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What’s better than a telepresence robot? A human, apparently.
Can’t make it to that important meeting on the other side of town? That’s OK, one day you may be able to just hire a “Human Uber” to attend in your stead.
Japanese researcher Jun Rekimoto developed this particular telepresence idea. It’s a unique wearable prototype system, which is essentially a VR headset with an iPad mounted to the front. The iPad sits in front of the surrogate’s face with the remote user’s face onscreen. The surrogate follows the instructions of the remote user, and the speakers transmit the remote user’s voice. It looks like the surrogate can see thanks to the camera on the VR headset’s smartphone, which peeks out from behind one side of the iPad.
Rekimoto recently presented his idea, which he’s calling ChameleonMask, at MIT Technology Review’s EmTech event.
“Human Uber,” developed in Japan, provides a way to attend events remotely using another person’s body. “It’s surprisingly natural” says its inventor, Jin Rekimoto of Sony #emtechasia pic.twitter.com/WZHPVcZ6M0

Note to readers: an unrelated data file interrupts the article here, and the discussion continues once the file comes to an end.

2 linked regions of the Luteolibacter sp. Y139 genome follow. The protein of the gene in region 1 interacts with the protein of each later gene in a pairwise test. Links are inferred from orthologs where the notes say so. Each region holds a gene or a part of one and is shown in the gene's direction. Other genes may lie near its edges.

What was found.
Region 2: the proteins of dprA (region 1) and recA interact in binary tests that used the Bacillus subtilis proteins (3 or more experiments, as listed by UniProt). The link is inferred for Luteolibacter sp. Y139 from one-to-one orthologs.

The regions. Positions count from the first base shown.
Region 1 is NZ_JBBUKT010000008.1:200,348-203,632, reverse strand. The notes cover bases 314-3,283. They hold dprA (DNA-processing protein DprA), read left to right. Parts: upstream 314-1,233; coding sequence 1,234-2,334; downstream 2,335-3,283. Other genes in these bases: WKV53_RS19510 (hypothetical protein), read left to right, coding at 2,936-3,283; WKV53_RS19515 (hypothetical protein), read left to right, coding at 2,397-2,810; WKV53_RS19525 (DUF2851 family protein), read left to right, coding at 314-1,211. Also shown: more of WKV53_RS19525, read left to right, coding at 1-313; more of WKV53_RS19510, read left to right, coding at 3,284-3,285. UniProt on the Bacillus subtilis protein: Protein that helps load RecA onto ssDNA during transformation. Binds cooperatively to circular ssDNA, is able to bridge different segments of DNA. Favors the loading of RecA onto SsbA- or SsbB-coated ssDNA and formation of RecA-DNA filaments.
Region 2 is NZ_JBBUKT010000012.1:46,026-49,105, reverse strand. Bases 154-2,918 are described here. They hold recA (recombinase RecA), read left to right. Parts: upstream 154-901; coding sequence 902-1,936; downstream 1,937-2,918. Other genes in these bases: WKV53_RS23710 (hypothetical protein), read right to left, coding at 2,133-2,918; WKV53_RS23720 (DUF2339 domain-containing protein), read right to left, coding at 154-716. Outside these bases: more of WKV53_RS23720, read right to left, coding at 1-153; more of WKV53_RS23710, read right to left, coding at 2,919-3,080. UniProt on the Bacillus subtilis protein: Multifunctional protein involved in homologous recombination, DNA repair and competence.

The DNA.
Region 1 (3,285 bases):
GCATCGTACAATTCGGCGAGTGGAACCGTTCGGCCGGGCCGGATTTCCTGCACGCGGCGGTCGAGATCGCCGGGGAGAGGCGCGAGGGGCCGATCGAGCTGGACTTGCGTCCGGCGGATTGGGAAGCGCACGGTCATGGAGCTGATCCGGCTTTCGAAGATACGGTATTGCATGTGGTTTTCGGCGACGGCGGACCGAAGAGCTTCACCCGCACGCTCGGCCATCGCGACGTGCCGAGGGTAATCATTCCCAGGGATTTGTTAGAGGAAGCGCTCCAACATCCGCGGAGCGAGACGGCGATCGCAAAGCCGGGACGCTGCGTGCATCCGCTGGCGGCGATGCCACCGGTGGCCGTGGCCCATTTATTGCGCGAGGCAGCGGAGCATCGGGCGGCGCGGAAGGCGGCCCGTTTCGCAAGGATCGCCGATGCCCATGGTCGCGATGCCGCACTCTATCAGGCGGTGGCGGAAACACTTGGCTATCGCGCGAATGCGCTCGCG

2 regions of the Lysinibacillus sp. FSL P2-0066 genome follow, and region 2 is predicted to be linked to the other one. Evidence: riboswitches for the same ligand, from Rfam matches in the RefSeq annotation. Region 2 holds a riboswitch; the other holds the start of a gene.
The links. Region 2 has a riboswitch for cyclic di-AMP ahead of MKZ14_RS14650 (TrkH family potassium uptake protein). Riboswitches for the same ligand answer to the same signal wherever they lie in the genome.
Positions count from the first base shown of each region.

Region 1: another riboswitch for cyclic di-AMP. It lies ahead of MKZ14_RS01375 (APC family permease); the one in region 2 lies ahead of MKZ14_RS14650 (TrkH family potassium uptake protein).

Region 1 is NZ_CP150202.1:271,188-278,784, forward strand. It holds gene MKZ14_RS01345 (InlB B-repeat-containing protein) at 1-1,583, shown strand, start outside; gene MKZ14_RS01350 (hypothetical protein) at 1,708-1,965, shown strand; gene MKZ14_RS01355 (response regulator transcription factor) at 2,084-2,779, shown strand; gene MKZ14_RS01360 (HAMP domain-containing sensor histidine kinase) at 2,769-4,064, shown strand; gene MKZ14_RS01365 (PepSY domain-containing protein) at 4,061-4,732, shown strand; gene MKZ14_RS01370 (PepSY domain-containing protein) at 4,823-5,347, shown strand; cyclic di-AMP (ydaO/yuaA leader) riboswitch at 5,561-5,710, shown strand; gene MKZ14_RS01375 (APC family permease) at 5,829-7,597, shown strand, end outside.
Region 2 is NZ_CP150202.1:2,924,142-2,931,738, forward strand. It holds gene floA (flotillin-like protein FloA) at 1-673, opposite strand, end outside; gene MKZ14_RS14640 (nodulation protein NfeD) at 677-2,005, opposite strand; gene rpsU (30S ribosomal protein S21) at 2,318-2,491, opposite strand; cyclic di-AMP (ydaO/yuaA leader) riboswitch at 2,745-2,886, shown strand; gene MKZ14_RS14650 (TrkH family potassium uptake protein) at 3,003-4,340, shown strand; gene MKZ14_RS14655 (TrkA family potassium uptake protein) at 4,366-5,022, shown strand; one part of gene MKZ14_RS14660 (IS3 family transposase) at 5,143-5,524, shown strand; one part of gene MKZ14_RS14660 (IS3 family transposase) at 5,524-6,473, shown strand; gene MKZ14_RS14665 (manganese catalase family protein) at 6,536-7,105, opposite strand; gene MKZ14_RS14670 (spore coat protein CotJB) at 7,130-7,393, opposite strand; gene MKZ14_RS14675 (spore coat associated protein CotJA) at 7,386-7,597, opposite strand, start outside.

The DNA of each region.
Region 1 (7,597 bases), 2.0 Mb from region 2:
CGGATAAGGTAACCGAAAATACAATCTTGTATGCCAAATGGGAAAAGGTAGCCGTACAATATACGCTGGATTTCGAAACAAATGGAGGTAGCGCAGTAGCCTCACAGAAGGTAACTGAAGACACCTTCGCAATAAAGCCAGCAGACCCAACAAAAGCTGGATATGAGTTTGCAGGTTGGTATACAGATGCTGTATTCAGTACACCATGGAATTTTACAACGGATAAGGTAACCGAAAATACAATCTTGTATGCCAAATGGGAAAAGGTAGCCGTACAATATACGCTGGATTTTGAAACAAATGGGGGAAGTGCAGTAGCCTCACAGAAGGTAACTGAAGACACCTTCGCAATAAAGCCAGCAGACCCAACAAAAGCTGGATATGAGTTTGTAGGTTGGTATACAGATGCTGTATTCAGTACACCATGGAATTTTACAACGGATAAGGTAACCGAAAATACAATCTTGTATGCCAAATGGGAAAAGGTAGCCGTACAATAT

— will knight (@willknight) January 30, 2018
According to Rekimoto’s research, the system “eliminates many difficulties of teleoperated robots wandering in the environment.” Existing robotic telepresence systems, many of which also rely on an iPad as the helm, can suffer from connectivity, navigation, and battery issues that can stop it in its tracks. A human doesn’t suffer from any of those problems, as long as they’re able to follow directions and can see where they’re going. The only problem Rekimoto foresaw was if people didn’t accept the surrogate as the users they were impersonating. In his pilot study though, people did accept the iPad-masked surrogate as the remote user presented onscreen.
There are still a handful of unanswered questions with this concept. For example, does the surrogate have to dress a certain way, per the remote user’s asking, or will remote users just have to deal if their surrogate shows up to a business meeting in cutoffs and a tank top? And then there’s the issue of compensation. Would wearers charge a flat fee for their surrogate services, or charge more depending on the amount of travel, walking, or apparel needs required? And if you use one to attend Thanksgiving dinner on your behalf, are they required to eat your grandparents’ food?
It’s certainly not the most elegant telepresence solution out there, but it looks like it could get the job done.
Christina Bonnington is a tech reporter who specializes in consumer gadgets, apps, and the trends shaping the technology industry. Her work has also appeared in Gizmodo, Wired, Refinery29, Slate, Bicycling, and Outside Magazine. She is based in the San Francisco Bay Area and has a background in electrical engineering.